A Case Study in Iran

Figure 1. peyvandha.ir, the website embedded inside the default blockpage in Iran

In May of 2016, ICLab in collaboration with Smallmedia UK, conducted a case-study of censorship on 7 URLs in Iran to determine if they are blocked, and if so, what methods were used to block access to these URLs.

Small Media is a London-based action lab, providing digital research, training and advocacy solutions to support the work of civil society actors that provides assistance to at-risk communities globally. This report explains the results of our study. You can find the full version of the report here.

Censorship experiments were conducted on 6 URLs that were run on four vantage points running ICLab software. These vantage points are located in 3 Autonomous Systems (AS) inside Iran: 2 in AS 48434 (Tebyan-e-Noor Cultural-Artistic Institute), and one in each of AS 16322 (Pars Online PSJ) and AS 42337 (Respina Networks & Beyond PJSC).

We collected data from the above ICLab vantage points in the field and analyzed them to identify information controls and censorship. For the case of website blocking detection, we have automated “page-view” queries run on our vantage points that try to load websites while collecting measurement data. This data is sent back to the centralized system to identify anomalies and known blocking methods (e.g. blockages, DNS injection).

The URLs

The URLs tested are:

These URLs were selected because the subject matter they cover suggest that they might be filtered, or because we have heard claims on social media, in blogs, and on news reports that the sites might be filtered. Below is a brief description of each website and a short explanation of why we thought it was worth testing.


  • This is the Farsi-language version of Euronews. According to rumours on Iranian social media and blogs, this website may have drawn the ire of the authorities due its coverage of Iran’s involvement in Syria.


  • This is an online payment website whose users and owner have complained of disruptions, possibly due to a court order.


  • The is a reformist news website. Reformist media is often a popular target for Iran’s censorship authorities.


  • This is a new website (disclosure: Small Media was involved in its development) with content about sexual health and digital security, two sensitive topics in Iran.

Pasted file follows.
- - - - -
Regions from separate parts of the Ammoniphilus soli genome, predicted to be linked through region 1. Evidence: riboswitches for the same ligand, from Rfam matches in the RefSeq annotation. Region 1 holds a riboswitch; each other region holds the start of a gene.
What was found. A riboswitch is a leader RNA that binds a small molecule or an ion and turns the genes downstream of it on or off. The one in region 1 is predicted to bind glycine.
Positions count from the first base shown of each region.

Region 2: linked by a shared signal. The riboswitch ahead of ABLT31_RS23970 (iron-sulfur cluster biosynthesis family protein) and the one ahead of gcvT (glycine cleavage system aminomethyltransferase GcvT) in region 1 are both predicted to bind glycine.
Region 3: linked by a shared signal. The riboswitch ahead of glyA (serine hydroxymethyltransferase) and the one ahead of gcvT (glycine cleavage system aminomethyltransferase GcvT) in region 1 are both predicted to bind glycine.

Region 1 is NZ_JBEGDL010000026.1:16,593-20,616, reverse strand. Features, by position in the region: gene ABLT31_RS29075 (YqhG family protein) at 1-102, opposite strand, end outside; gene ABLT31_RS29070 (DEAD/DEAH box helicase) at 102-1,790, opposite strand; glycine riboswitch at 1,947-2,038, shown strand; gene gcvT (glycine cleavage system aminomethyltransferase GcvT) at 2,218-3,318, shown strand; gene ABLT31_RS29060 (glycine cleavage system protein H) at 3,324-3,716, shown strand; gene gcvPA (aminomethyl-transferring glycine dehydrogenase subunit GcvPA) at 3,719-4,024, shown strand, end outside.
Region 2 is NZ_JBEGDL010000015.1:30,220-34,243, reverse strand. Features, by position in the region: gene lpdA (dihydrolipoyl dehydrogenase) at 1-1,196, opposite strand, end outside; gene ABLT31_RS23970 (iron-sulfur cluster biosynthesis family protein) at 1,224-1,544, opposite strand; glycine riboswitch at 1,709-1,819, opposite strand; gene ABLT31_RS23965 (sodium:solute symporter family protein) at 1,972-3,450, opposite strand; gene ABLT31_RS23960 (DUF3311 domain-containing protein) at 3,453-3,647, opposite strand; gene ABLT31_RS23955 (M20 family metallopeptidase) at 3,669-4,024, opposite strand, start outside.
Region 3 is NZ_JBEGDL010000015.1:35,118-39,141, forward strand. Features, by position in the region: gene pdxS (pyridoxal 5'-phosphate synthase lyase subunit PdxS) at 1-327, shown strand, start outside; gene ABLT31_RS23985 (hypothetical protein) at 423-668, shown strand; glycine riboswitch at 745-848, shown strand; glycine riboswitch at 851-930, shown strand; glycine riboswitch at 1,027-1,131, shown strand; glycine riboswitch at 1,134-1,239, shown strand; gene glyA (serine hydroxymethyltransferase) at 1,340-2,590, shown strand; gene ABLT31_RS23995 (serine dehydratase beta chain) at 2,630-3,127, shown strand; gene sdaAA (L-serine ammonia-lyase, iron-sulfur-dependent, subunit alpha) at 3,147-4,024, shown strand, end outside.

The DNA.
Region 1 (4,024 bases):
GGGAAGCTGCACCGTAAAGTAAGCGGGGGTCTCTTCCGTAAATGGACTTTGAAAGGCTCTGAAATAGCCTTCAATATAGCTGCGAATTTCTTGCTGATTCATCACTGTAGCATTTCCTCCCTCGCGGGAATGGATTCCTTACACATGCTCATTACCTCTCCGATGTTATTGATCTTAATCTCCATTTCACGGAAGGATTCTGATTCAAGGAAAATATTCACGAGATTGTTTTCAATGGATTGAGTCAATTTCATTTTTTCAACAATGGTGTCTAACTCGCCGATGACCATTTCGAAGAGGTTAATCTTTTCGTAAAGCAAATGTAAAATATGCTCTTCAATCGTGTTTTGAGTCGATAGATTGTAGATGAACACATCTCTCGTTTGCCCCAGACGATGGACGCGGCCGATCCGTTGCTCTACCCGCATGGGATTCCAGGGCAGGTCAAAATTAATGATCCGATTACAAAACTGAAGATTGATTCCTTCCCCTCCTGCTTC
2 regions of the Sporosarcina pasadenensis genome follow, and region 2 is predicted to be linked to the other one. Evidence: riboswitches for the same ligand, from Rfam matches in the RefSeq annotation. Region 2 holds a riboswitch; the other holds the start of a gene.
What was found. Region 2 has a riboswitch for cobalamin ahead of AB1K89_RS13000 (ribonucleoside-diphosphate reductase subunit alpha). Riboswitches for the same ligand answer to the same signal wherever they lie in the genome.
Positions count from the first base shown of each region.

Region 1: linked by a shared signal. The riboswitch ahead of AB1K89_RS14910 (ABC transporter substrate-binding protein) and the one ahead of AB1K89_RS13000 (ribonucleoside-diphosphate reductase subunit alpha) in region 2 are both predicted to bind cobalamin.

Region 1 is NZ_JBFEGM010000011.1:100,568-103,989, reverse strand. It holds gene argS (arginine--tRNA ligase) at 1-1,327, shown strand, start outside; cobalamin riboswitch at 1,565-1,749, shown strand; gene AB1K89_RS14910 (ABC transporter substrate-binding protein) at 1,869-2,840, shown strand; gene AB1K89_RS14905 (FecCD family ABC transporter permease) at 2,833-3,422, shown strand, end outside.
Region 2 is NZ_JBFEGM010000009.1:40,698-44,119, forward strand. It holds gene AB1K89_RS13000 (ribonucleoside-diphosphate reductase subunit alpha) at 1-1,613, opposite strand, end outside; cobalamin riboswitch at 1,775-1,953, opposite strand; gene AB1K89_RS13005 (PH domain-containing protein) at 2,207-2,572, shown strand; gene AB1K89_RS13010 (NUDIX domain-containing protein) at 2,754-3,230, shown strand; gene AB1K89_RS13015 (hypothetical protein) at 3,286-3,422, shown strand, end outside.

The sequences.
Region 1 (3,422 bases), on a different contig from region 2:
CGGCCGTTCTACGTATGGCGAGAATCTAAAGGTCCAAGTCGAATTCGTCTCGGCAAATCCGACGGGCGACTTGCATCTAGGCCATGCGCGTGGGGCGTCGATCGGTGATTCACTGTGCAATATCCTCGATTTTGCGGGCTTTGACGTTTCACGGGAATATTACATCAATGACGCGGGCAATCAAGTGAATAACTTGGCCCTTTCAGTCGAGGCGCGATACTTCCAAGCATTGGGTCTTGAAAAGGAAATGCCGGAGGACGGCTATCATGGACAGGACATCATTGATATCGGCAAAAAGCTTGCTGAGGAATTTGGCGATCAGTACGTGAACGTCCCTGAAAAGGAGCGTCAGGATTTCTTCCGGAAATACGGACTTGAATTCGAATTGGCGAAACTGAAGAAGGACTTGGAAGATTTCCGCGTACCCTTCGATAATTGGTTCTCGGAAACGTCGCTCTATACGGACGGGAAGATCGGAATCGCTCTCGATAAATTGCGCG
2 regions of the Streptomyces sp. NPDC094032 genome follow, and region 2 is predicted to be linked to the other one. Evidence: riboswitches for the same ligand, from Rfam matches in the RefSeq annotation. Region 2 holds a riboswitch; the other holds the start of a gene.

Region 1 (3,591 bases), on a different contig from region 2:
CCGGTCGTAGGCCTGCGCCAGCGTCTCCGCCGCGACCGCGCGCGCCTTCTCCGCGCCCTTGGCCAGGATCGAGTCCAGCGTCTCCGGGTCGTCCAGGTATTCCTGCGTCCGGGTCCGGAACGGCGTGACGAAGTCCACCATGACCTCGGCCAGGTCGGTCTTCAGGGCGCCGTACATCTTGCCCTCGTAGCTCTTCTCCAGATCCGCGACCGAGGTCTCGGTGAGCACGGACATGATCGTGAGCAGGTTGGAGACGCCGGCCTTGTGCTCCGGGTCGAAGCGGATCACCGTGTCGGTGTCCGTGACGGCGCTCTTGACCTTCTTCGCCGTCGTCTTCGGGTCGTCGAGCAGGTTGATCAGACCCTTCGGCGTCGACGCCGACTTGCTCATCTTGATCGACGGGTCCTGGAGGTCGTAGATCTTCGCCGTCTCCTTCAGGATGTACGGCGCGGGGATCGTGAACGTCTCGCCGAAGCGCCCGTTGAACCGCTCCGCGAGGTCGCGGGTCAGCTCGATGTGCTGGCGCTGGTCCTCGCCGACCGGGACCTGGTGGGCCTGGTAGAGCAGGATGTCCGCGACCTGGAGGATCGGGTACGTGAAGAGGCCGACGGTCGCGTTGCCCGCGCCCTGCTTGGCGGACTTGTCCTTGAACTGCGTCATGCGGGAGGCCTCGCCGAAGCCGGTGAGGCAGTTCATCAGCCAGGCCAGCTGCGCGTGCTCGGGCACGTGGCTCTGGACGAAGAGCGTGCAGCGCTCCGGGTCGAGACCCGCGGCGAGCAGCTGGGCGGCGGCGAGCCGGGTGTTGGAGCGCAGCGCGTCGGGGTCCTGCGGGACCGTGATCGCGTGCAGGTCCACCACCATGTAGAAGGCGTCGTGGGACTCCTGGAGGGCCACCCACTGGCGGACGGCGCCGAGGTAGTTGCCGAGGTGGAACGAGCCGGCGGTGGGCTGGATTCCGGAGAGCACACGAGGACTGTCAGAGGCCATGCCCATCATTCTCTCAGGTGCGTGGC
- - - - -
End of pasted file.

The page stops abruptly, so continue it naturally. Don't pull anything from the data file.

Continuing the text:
• This is the Farsi-language and Iran-focused version of BBC news. Iranian conservatives’ recent suspicions regarding the BCC’s role in parliamentary elections suggests that this website might be vulnerable to filtering.


  • This is the website of a financial institution whose activities we rumoured to have been the subject of a recent court order, so we wanted to see if the website was still accessible.


  • This payment service is similar to Paypal. Given recent reports of disruptions to other online payment services, we thought it would be worthwhile to check the accessibility of this website.


We observe different results between vantage points for the URL https://jensiat.io:

  • Our vantage point in AS 48434 (Tebyan-e-Noor Cultural-Artistic Institute) has unrestricted access to the website.
  • The vantage point in AS 16322 (Pars Online PSJ) received the locally routable IP (the local IP for the blockpage), as opposed to (which was observed in the successful page load from the AS we tested (AS 48434)). The fact that is not a globally routable address, and differs from the globally routable address normally seen for jensiat.io indicates that there is DNS tampering occuring for this URL. For the end user, this means that he or she will see the blockpage that typically greets Iranian users attempting to access blocked content.

We observe that Iran’s censorship apparatus does not support requests sent using TLS encryption (i.e. URLs that begin with HTTPS); when a user attempts to initiate the TLS session it receives a connection refused error. This means that HTTPS websites that are redirected to this address will be blocked, and will not show anything (not even a blockpage).

  • For the vantage point in AS 42337 (Respina Networks & Beyond PJSC), we observe a valid DNS reply with the IP address However, upon attempting to connect to the site, the connection fails as the client received an injected HTTP reply from the censor containing HTML for the standard block page observed in Iran (Figure 1).